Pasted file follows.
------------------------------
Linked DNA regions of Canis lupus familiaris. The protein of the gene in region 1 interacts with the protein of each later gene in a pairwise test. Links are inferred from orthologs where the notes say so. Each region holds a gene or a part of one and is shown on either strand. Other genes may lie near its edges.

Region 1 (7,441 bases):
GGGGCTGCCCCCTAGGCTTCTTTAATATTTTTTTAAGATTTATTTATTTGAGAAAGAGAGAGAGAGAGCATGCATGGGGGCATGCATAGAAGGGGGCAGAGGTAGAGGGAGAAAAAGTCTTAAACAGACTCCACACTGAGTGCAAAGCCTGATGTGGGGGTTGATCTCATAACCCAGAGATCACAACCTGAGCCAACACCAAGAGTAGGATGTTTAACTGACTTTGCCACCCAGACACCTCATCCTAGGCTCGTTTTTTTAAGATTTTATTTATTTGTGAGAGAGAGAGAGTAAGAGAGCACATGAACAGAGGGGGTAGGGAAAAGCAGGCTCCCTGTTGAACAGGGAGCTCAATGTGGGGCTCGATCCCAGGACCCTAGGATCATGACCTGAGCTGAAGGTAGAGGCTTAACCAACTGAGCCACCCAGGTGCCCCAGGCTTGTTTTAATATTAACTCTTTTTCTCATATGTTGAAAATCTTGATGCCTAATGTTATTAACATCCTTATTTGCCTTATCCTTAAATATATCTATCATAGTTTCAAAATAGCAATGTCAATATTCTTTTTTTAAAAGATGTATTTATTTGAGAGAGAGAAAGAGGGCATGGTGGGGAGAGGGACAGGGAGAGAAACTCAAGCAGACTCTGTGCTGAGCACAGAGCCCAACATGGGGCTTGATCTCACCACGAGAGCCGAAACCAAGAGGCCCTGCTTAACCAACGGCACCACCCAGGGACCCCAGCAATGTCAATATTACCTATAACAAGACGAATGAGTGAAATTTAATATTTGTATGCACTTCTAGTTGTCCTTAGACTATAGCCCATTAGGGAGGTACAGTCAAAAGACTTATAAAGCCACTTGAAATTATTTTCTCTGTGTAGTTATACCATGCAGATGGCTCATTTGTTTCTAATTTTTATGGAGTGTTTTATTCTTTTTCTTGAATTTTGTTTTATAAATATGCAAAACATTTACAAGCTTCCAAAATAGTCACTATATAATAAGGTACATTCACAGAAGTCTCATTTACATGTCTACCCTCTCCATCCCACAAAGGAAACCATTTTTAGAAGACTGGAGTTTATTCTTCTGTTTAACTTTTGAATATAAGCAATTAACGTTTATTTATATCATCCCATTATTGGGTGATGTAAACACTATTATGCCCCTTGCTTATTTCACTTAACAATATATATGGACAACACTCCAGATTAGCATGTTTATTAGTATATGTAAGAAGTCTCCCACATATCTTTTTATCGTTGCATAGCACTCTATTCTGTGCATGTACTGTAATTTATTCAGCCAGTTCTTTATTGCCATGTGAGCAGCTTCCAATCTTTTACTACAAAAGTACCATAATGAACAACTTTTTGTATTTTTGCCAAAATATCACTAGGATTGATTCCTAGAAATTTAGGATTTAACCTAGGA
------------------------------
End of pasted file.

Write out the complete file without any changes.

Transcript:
Linked DNA regions of Canis lupus familiaris. The protein of the gene in region 1 interacts with the protein of each later gene in a pairwise test. Links are inferred from orthologs where the notes say so. Each region holds a gene or a part of one and is shown on either strand. Other genes may lie near its edges.

Region 1 (7,441 bases):
GGGGCTGCCCCCTAGGCTTCTTTAATATTTTTTTAAGATTTATTTATTTGAGAAAGAGAGAGAGAGAGCATGCATGGGGGCATGCATAGAAGGGGGCAGAGGTAGAGGGAGAAAAAGTCTTAAACAGACTCCACACTGAGTGCAAAGCCTGATGTGGGGGTTGATCTCATAACCCAGAGATCACAACCTGAGCCAACACCAAGAGTAGGATGTTTAACTGACTTTGCCACCCAGACACCTCATCCTAGGCTCGTTTTTTTAAGATTTTATTTATTTGTGAGAGAGAGAGAGTAAGAGAGCACATGAACAGAGGGGGTAGGGAAAAGCAGGCTCCCTGTTGAACAGGGAGCTCAATGTGGGGCTCGATCCCAGGACCCTAGGATCATGACCTGAGCTGAAGGTAGAGGCTTAACCAACTGAGCCACCCAGGTGCCCCAGGCTTGTTTTAATATTAACTCTTTTTCTCATATGTTGAAAATCTTGATGCCTAATGTTATTAACATCCTTATTTGCCTTATCCTTAAATATATCTATCATAGTTTCAAAATAGCAATGTCAATATTCTTTTTTTAAAAGATGTATTTATTTGAGAGAGAGAAAGAGGGCATGGTGGGGAGAGGGACAGGGAGAGAAACTCAAGCAGACTCTGTGCTGAGCACAGAGCCCAACATGGGGCTTGATCTCACCACGAGAGCCGAAACCAAGAGGCCCTGCTTAACCAACGGCACCACCCAGGGACCCCAGCAATGTCAATATTACCTATAACAAGACGAATGAGTGAAATTTAATATTTGTATGCACTTCTAGTTGTCCTTAGACTATAGCCCATTAGGGAGGTACAGTCAAAAGACTTATAAAGCCACTTGAAATTATTTTCTCTGTGTAGTTATACCATGCAGATGGCTCATTTGTTTCTAATTTTTATGGAGTGTTTTATTCTTTTTCTTGAATTTTGTTTTATAAATATGCAAAACATTTACAAGCTTCCAAAATAGTCACTATATAATAAGGTACATTCACAGAAGTCTCATTTACATGTCTACCCTCTCCATCCCACAAAGGAAACCATTTTTAGAAGACTGGAGTTTATTCTTCTGTTTAACTTTTGAATATAAGCAATTAACGTTTATTTATATCATCCCATTATTGGGTGATGTAAACACTATTATGCCCCTTGCTTATTTCACTTAACAATATATATGGACAACACTCCAGATTAGCATGTTTATTAGTATATGTAAGAAGTCTCCCACATATCTTTTTATCGTTGCATAGCACTCTATTCTGTGCATGTACTGTAATTTATTCAGCCAGTTCTTTATTGCCATGTGAGCAGCTTCCAATCTTTTACTACAAAAGTACCATAATGAACAACTTTTTGTATTTTTGCCAAAATATCACTAGGATTGATTCCTAGAAATTTAGGATTTAACCTAGGA